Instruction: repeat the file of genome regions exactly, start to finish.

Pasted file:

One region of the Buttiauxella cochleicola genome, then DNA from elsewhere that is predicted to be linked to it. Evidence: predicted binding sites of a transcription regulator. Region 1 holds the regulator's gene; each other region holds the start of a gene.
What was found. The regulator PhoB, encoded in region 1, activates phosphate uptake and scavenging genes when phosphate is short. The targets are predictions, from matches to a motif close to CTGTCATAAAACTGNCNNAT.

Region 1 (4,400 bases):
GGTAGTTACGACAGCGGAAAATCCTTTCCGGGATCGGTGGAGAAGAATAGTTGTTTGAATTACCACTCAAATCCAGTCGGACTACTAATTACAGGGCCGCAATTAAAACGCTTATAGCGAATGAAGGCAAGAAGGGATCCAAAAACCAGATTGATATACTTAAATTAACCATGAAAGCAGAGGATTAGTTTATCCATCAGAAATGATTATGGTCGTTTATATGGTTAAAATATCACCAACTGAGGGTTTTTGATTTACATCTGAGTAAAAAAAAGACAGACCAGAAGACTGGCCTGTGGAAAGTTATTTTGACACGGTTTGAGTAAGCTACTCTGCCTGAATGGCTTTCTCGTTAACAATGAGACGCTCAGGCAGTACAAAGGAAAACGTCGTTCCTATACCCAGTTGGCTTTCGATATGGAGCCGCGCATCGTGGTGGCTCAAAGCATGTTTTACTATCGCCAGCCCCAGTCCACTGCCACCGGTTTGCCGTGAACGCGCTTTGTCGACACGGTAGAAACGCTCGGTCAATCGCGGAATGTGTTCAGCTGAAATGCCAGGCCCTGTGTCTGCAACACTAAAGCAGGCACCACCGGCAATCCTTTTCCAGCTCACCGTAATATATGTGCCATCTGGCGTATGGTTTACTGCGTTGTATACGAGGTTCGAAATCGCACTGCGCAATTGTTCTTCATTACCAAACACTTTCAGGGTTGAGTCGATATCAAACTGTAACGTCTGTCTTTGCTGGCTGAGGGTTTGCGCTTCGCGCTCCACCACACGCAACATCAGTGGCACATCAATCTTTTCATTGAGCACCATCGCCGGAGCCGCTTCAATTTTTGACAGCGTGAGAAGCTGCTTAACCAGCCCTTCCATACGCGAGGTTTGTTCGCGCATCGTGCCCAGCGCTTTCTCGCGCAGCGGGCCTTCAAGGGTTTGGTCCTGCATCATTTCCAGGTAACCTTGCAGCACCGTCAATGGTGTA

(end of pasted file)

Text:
One region of the Buttiauxella cochleicola genome, then DNA from elsewhere that is predicted to be linked to it. Evidence: predicted binding sites of a transcription regulator. Region 1 holds the regulator's gene; each other region holds the start of a gene.
What was found. The regulator PhoB, encoded in region 1, activates phosphate uptake and scavenging genes when phosphate is short. The targets are predictions, from matches to a motif close to CTGTCATAAAACTGNCNNAT.

Region 1 (4,400 bases):
GGTAGTTACGACAGCGGAAAATCCTTTCCGGGATCGGTGGAGAAGAATAGTTGTTTGAATTACCACTCAAATCCAGTCGGACTACTAATTACAGGGCCGCAATTAAAACGCTTATAGCGAATGAAGGCAAGAAGGGATCCAAAAACCAGATTGATATACTTAAATTAACCATGAAAGCAGAGGATTAGTTTATCCATCAGAAATGATTATGGTCGTTTATATGGTTAAAATATCACCAACTGAGGGTTTTTGATTTACATCTGAGTAAAAAAAAGACAGACCAGAAGACTGGCCTGTGGAAAGTTATTTTGACACGGTTTGAGTAAGCTACTCTGCCTGAATGGCTTTCTCGTTAACAATGAGACGCTCAGGCAGTACAAAGGAAAACGTCGTTCCTATACCCAGTTGGCTTTCGATATGGAGCCGCGCATCGTGGTGGCTCAAAGCATGTTTTACTATCGCCAGCCCCAGTCCACTGCCACCGGTTTGCCGTGAACGCGCTTTGTCGACACGGTAGAAACGCTCGGTCAATCGCGGAATGTGTTCAGCTGAAATGCCAGGCCCTGTGTCTGCAACACTAAAGCAGGCACCACCGGCAATCCTTTTCCAGCTCACCGTAATATATGTGCCATCTGGCGTATGGTTTACTGCGTTGTATACGAGGTTCGAAATCGCACTGCGCAATTGTTCTTCATTACCAAACACTTTCAGGGTTGAGTCGATATCAAACTGTAACGTCTGTCTTTGCTGGCTGAGGGTTTGCGCTTCGCGCTCCACCACACGCAACATCAGTGGCACATCAATCTTTTCATTGAGCACCATCGCCGGAGCCGCTTCAATTTTTGACAGCGTGAGAAGCTGCTTAACCAGCCCTTCCATACGCGAGGTTTGTTCGCGCATCGTGCCCAGCGCTTTCTCGCGCAGCGGGCCTTCAAGGGTTTGGTCCTGCATCATTTCCAGGTAACCTTGCAGCACCGTCAATGGTGTA